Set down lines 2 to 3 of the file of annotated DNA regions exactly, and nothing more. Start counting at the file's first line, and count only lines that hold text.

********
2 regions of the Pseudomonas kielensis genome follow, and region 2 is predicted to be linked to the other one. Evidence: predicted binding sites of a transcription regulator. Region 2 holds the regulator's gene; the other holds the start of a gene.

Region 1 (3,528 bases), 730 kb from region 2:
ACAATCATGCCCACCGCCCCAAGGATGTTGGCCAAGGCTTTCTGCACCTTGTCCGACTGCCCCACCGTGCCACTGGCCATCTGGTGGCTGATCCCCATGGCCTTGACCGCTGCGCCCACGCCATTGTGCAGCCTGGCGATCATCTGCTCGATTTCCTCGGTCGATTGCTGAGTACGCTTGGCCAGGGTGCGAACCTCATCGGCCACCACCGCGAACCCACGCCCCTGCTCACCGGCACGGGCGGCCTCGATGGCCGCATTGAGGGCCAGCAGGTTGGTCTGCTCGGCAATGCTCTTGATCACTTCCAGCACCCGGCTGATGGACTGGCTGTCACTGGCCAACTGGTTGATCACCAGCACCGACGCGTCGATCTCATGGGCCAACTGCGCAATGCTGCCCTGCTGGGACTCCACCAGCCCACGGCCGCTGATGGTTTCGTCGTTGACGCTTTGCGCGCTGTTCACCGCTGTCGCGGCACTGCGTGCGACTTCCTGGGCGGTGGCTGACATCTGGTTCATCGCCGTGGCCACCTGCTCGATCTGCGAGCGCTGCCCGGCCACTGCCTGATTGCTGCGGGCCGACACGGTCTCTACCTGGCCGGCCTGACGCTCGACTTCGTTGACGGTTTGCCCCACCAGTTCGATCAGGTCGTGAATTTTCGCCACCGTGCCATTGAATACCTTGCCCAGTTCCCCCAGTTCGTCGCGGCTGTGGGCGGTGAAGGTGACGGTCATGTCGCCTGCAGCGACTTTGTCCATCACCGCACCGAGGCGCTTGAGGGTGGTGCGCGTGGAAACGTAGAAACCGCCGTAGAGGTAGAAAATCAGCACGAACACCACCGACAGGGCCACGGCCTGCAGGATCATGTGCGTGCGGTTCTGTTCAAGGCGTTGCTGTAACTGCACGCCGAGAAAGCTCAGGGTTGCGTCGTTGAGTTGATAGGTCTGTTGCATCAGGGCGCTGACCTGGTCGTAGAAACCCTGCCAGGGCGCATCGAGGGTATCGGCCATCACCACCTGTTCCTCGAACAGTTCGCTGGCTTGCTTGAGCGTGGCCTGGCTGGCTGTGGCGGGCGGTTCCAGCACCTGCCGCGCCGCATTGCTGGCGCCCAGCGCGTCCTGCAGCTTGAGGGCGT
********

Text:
Region 1 (3,528 bases), 730 kb from region 2:
ACAATCATGCCCACCGCCCCAAGGATGTTGGCCAAGGCTTTCTGCACCTTGTCCGACTGCCCCACCGTGCCACTGGCCATCTGGTGGCTGATCCCCATGGCCTTGACCGCTGCGCCCACGCCATTGTGCAGCCTGGCGATCATCTGCTCGATTTCCTCGGTCGATTGCTGAGTACGCTTGGCCAGGGTGCGAACCTCATCGGCCACCACCGCGAACCCACGCCCCTGCTCACCGGCACGGGCGGCCTCGATGGCCGCATTGAGGGCCAGCAGGTTGGTCTGCTCGGCAATGCTCTTGATCACTTCCAGCACCCGGCTGATGGACTGGCTGTCACTGGCCAACTGGTTGATCACCAGCACCGACGCGTCGATCTCATGGGCCAACTGCGCAATGCTGCCCTGCTGGGACTCCACCAGCCCACGGCCGCTGATGGTTTCGTCGTTGACGCTTTGCGCGCTGTTCACCGCTGTCGCGGCACTGCGTGCGACTTCCTGGGCGGTGGCTGACATCTGGTTCATCGCCGTGGCCACCTGCTCGATCTGCGAGCGCTGCCCGGCCACTGCCTGATTGCTGCGGGCCGACACGGTCTCTACCTGGCCGGCCTGACGCTCGACTTCGTTGACGGTTTGCCCCACCAGTTCGATCAGGTCGTGAATTTTCGCCACCGTGCCATTGAATACCTTGCCCAGTTCCCCCAGTTCGTCGCGGCTGTGGGCGGTGAAGGTGACGGTCATGTCGCCTGCAGCGACTTTGTCCATCACCGCACCGAGGCGCTTGAGGGTGGTGCGCGTGGAAACGTAGAAACCGCCGTAGAGGTAGAAAATCAGCACGAACACCACCGACAGGGCCACGGCCTGCAGGATCATGTGCGTGCGGTTCTGTTCAAGGCGTTGCTGTAACTGCACGCCGAGAAAGCTCAGGGTTGCGTCGTTGAGTTGATAGGTCTGTTGCATCAGGGCGCTGACCTGGTCGTAGAAACCCTGCCAGGGCGCATCGAGGGTATCGGCCATCACCACCTGTTCCTCGAACAGTTCGCTGGCTTGCTTGAGCGTGGCCTGGCTGGCTGTGGCGGGCGGTTCCAGCACCTGCCGCGCCGCATTGCTGGCGCCCAGCGCGTCCTGCAGCTTGAGGGCGT